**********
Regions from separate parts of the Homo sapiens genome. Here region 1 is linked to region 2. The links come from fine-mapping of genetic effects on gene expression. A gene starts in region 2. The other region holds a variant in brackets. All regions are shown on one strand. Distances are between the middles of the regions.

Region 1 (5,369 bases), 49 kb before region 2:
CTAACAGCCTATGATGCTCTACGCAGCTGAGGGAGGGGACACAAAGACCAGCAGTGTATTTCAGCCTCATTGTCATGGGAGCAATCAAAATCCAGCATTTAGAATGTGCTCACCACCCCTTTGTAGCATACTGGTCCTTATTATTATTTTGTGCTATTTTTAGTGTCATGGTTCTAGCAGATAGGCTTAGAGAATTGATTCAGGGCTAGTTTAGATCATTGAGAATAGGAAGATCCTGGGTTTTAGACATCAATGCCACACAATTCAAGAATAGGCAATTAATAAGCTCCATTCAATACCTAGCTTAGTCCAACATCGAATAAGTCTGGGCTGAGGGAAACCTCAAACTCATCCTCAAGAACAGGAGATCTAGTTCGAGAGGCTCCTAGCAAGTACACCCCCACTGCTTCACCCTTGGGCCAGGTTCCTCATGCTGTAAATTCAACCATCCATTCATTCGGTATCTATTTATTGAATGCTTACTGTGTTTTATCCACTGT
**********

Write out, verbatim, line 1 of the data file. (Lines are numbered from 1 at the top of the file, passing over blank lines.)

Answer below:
Regions from separate parts of the Homo sapiens genome. Here region 1 is linked to region 2. The links come from fine-mapping of genetic effects on gene expression. A gene starts in region 2. The other region holds a variant in brackets. All regions are shown on one strand. Distances are between the middles of the regions.